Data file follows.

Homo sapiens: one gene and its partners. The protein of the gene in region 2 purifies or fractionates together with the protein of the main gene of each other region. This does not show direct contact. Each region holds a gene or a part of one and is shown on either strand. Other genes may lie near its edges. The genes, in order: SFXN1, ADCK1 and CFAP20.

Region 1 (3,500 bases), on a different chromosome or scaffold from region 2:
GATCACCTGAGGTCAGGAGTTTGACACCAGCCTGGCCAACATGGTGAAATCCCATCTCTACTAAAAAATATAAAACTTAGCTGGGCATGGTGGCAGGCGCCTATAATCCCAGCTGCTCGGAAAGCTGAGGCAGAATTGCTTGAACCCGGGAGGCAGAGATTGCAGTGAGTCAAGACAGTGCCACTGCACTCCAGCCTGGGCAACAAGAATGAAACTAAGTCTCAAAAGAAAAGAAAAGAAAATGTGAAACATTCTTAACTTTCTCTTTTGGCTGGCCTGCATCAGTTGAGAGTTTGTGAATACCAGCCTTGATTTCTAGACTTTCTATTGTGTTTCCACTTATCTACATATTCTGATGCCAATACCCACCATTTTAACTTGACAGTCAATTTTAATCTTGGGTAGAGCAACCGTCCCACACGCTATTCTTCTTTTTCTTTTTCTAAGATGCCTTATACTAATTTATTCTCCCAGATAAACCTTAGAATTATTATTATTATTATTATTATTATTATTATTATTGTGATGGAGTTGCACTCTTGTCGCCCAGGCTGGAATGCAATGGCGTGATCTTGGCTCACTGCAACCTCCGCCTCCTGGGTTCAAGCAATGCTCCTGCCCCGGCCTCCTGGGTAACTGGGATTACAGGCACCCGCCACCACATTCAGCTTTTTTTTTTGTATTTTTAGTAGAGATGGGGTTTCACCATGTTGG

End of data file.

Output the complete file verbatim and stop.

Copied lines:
Homo sapiens: one gene and its partners. The protein of the gene in region 2 purifies or fractionates together with the protein of the main gene of each other region. This does not show direct contact. Each region holds a gene or a part of one and is shown on either strand. Other genes may lie near its edges. The genes, in order: SFXN1, ADCK1 and CFAP20.

Region 1 (3,500 bases), on a different chromosome or scaffold from region 2:
GATCACCTGAGGTCAGGAGTTTGACACCAGCCTGGCCAACATGGTGAAATCCCATCTCTACTAAAAAATATAAAACTTAGCTGGGCATGGTGGCAGGCGCCTATAATCCCAGCTGCTCGGAAAGCTGAGGCAGAATTGCTTGAACCCGGGAGGCAGAGATTGCAGTGAGTCAAGACAGTGCCACTGCACTCCAGCCTGGGCAACAAGAATGAAACTAAGTCTCAAAAGAAAAGAAAAGAAAATGTGAAACATTCTTAACTTTCTCTTTTGGCTGGCCTGCATCAGTTGAGAGTTTGTGAATACCAGCCTTGATTTCTAGACTTTCTATTGTGTTTCCACTTATCTACATATTCTGATGCCAATACCCACCATTTTAACTTGACAGTCAATTTTAATCTTGGGTAGAGCAACCGTCCCACACGCTATTCTTCTTTTTCTTTTTCTAAGATGCCTTATACTAATTTATTCTCCCAGATAAACCTTAGAATTATTATTATTATTATTATTATTATTATTATTATTGTGATGGAGTTGCACTCTTGTCGCCCAGGCTGGAATGCAATGGCGTGATCTTGGCTCACTGCAACCTCCGCCTCCTGGGTTCAAGCAATGCTCCTGCCCCGGCCTCCTGGGTAACTGGGATTACAGGCACCCGCCACCACATTCAGCTTTTTTTTTTGTATTTTTAGTAGAGATGGGGTTTCACCATGTTGG